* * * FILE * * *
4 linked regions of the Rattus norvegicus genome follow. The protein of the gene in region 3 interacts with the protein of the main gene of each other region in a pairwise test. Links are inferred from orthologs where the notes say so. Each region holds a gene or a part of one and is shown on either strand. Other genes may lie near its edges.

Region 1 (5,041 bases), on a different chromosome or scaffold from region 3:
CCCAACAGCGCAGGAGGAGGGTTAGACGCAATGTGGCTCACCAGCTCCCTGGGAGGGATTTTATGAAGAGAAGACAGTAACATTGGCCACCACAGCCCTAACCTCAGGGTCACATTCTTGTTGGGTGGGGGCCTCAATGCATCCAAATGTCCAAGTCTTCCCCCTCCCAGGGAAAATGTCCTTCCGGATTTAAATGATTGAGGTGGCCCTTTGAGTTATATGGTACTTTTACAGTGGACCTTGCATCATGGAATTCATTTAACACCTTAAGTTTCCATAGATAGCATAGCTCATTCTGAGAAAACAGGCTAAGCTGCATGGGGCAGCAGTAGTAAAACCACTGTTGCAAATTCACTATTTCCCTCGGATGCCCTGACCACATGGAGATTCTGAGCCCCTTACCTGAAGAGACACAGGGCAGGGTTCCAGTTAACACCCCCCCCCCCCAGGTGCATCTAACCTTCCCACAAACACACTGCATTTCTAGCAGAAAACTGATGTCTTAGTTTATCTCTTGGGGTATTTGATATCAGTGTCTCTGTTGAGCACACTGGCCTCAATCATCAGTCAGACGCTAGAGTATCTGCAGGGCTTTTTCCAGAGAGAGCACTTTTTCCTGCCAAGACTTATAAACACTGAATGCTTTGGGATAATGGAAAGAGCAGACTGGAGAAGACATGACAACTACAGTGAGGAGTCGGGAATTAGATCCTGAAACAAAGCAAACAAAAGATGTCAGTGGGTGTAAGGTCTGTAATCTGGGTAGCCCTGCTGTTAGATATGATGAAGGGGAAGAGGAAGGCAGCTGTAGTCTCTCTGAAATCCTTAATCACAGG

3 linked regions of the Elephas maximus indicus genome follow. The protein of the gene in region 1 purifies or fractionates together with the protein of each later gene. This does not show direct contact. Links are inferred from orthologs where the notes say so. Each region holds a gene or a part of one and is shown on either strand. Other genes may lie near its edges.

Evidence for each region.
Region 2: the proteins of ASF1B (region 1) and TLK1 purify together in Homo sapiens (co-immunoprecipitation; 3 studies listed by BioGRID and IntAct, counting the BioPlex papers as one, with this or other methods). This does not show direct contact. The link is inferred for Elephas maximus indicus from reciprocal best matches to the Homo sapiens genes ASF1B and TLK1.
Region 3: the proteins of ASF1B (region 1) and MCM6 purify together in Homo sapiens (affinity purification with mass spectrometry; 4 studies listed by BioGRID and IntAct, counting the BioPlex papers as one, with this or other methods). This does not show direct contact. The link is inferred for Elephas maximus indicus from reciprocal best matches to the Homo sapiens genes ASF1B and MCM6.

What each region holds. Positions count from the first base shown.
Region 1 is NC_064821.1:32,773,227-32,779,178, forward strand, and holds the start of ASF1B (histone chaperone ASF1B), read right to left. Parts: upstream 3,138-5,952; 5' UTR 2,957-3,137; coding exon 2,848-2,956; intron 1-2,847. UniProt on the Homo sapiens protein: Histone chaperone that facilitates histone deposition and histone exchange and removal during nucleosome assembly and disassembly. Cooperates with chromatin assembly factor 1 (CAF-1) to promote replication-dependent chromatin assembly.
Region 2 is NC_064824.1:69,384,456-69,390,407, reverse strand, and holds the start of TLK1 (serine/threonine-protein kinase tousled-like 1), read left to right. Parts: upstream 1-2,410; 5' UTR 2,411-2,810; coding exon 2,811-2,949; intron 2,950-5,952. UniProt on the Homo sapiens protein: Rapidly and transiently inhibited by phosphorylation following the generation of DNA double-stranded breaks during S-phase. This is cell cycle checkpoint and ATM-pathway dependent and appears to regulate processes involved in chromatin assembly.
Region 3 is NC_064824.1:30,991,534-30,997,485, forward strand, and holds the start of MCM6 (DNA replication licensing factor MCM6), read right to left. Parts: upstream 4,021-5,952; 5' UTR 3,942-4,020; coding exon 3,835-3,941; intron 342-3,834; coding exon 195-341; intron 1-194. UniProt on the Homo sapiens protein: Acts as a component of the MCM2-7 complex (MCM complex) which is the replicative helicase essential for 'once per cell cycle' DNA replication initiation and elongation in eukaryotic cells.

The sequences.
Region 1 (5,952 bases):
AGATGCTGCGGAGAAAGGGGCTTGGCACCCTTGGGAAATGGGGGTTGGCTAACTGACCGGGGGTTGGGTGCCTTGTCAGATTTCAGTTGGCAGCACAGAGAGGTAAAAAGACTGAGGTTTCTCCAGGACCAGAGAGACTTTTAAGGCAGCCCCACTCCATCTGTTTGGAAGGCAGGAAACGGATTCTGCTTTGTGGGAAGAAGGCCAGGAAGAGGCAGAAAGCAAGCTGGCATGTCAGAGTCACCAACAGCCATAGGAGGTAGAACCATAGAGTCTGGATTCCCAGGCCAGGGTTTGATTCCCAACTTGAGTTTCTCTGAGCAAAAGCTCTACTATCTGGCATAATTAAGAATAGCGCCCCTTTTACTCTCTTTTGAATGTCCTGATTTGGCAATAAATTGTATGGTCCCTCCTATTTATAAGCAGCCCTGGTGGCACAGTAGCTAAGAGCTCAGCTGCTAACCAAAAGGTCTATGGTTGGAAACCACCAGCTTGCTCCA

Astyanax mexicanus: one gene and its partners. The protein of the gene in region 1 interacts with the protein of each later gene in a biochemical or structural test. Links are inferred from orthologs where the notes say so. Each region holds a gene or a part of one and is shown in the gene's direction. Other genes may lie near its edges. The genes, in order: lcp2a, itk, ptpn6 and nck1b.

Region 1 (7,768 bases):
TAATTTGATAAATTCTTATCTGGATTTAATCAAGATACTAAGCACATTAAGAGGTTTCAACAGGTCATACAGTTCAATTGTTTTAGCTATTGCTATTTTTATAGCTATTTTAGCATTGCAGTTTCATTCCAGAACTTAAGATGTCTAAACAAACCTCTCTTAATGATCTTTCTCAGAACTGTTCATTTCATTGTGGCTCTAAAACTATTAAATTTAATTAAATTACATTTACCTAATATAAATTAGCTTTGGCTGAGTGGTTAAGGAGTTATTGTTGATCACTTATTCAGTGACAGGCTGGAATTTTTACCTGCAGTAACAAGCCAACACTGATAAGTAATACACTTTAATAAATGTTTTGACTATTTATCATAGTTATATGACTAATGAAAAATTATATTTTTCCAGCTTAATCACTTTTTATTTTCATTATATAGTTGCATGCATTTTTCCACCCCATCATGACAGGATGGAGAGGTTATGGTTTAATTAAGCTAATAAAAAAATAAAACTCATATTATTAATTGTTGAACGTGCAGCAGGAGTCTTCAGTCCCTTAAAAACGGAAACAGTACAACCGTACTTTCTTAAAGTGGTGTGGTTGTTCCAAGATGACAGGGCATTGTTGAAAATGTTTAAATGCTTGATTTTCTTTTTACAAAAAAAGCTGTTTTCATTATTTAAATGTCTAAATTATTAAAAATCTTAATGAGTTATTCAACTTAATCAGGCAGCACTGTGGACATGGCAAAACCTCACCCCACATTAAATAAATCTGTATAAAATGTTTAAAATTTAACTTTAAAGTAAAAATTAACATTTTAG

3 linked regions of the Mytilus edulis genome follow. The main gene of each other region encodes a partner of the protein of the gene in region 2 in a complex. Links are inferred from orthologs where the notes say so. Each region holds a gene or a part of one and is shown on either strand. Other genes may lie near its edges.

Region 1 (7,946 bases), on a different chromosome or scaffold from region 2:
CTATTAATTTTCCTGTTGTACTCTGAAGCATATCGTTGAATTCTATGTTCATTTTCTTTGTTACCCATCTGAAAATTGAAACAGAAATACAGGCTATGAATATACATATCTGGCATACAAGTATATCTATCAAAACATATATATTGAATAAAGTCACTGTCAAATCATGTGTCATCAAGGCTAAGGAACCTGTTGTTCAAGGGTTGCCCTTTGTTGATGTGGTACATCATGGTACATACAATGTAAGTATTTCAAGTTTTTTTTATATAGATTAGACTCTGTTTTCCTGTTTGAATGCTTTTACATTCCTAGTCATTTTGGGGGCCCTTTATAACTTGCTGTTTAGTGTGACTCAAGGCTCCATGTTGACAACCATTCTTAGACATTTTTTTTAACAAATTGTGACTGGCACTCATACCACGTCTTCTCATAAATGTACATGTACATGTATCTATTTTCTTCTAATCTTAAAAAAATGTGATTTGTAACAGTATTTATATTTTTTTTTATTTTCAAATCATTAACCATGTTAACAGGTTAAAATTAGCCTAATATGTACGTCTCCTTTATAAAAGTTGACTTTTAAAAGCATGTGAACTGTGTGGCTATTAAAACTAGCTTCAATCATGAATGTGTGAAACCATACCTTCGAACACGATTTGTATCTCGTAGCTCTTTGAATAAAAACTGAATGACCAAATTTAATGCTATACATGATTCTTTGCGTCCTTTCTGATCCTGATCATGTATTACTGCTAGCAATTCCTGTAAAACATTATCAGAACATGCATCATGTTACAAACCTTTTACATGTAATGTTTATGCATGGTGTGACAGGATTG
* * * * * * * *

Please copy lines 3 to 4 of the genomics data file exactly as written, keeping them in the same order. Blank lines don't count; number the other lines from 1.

CCCAACAGCGCAGGAGGAGGGTTAGACGCAATGTGGCTCACCAGCTCCCTGGGAGGGATTTTATGAAGAGAAGACAGTAACATTGGCCACCACAGCCCTAACCTCAGGGTCACATTCTTGTTGGGTGGGGGCCTCAATGCATCCAAATGTCCAAGTCTTCCCCCTCCCAGGGAAAATGTCCTTCCGGATTTAAATGATTGAGGTGGCCCTTTGAGTTATATGGTACTTTTACAGTGGACCTTGCATCATGGAATTCATTTAACACCTTAAGTTTCCATAGATAGCATAGCTCATTCTGAGAAAACAGGCTAAGCTGCATGGGGCAGCAGTAGTAAAACCACTGTTGCAAATTCACTATTTCCCTCGGATGCCCTGACCACATGGAGATTCTGAGCCCCTTACCTGAAGAGACACAGGGCAGGGTTCCAGTTAACACCCCCCCCCCCCAGGTGCATCTAACCTTCCCACAAACACACTGCATTTCTAGCAGAAAACTGATGTCTTAGTTTATCTCTTGGGGTATTTGATATCAGTGTCTCTGTTGAGCACACTGGCCTCAATCATCAGTCAGACGCTAGAGTATCTGCAGGGCTTTTTCCAGAGAGAGCACTTTTTCCTGCCAAGACTTATAAACACTGAATGCTTTGGGATAATGGAAAGAGCAGACTGGAGAAGACATGACAACTACAGTGAGGAGTCGGGAATTAGATCCTGAAACAAAGCAAACAAAAGATGTCAGTGGGTGTAAGGTCTGTAATCTGGGTAGCCCTGCTGTTAGATATGATGAAGGGGAAGAGGAAGGCAGCTGTAGTCTCTCTGAAATCCTTAATCACAGG

3 linked regions of the Elephas maximus indicus genome follow. The protein of the gene in region 1 purifies or fractionates together with the protein of each later gene. This does not show direct contact. Links are inferred from orthologs where the notes say so. Each region holds a gene or a part of one and is shown on either strand. Other genes may lie near its edges.